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How do I open and permanently disable the camera?

Hi, anyone know how I can permanently disable the front camera? is there a way to open the macbook and snip the camera cable?

Update (11/25/2020)

It’s for my young daughter so I would prefer to disable it completely, is there no way at all to do this?

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The best answer is to just use black tape over the lens!

Think of it this way…

You have a can of peas! All you want is to take out a spoonful, now what do you do? You can’t reseal the can and the quantity is now different! To add it it in a few days what’s left will have spoiled.

Apple designed the system and the display assembly in such a way you can’t physically disconnect the camera internally without damaging the system as well as the display its self.

Update (11/25/2020)

Apple offers a system management app which companies use to manage their gear or you could create an admin account you use to control your daughters system, Limiting her account so she can’t alter things (apps or OS).

Then using Terminal remove the camera resource from the system. WARNING I haven’t done this in quite a few years so I’m not sure is the newerMac’s and macOS’s will respond nicely.

Disabling the Hardware of the Camera:

Through this method, the hardware is completely disabled, which means that you won’t be able to use the camera for any purpose. No application, whether built-in or 3rd party would be able to access the camera until you reverse the process.

  1. In this step, we will create a backup of the file. Open the terminal and type in the following command. Remember that you can skip this step if you don’t want a backup created. But it is advisable to keep a backup so that you can reverse the process in case you want to use the camera again.
    1. mkdir /System/Library/QuickTime/ .iSightBackup
  2. It’s now time to move the Quick Time component of the iSight camera (which enables apps to access it) to the backup folder we created in step 1. Use the following commands:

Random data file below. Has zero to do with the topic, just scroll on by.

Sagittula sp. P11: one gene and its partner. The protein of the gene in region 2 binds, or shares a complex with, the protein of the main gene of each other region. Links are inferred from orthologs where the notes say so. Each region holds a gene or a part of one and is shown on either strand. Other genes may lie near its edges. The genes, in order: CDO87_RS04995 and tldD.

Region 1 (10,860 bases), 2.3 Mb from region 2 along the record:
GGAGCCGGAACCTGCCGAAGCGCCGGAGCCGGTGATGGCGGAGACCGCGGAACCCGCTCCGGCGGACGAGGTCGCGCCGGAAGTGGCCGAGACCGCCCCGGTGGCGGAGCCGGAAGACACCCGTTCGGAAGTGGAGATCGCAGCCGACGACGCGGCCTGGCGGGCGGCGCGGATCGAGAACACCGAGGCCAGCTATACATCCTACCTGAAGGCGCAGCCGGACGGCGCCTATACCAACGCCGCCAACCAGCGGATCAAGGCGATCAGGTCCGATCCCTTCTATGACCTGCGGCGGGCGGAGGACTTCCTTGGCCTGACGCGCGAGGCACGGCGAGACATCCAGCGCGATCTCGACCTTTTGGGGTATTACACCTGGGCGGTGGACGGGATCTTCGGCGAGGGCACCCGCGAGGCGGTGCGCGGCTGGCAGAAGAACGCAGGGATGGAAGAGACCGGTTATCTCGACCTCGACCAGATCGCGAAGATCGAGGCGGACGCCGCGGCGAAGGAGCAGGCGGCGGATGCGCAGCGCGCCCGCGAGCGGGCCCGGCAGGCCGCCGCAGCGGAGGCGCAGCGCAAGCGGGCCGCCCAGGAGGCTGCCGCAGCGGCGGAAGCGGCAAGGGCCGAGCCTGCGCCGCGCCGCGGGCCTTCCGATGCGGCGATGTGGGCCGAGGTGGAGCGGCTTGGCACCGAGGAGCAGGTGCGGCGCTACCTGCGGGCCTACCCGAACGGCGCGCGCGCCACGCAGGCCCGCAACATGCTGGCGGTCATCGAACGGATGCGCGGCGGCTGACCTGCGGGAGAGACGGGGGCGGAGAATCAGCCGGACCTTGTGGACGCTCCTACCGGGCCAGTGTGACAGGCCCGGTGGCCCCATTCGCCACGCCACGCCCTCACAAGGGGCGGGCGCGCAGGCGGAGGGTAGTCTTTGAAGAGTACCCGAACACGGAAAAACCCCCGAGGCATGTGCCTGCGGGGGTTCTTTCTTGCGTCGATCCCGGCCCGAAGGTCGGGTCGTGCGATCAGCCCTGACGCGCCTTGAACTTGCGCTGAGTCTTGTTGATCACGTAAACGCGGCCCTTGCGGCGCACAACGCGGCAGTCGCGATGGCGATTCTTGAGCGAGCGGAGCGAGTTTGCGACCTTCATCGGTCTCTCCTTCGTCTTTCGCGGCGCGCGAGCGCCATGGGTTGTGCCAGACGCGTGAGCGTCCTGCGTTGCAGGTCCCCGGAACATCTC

1. sudo mv /System/Library/QuickTime/QuickTimeUSBVDCDigitizer.component
    2. sudo mv /System/Library/QuickTime/ .SightBackup/
  3. Reboot and you are done!
  4. In case you want to use the camera again, just put the file QuickTimeUSBVDCDIgitizer.component in the following directory /system/library/QuickTime and reboot.

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Similar issue with my FHD Touch E7440 - display is built in such a way I can't remove it without damage (easily). Yet I can physically do it on my E6440 because it's non-touch. I'm not a fan of touchscreen laptops, but I got a deal on them despite the Covid shortage because they were non boot - both came back, but I had to buy a new screen for one due to backlight issues.

I'm putting tape on the cam backed with wall-safe Scotch tape on. I hate internal webcams, but sadly the majority voted with their wallet and got them in anything that isn't designed with CTO in mind. With used, you're stuck or you're forced to choose specs or no cam - I chose specs>no cam because I'll probably never get a chance to negotiate it down as far as I did anytime soon - especially with remote learning.

@danj You may need to disable SIP these days - I don't think the SIP MacOS releases will take as well.

ABM is probably out of OP's budget, especially for a parent wanting to block the cam. Admin/Standard account may be the way to go. I don't know if Apple would do the ABM sale or not.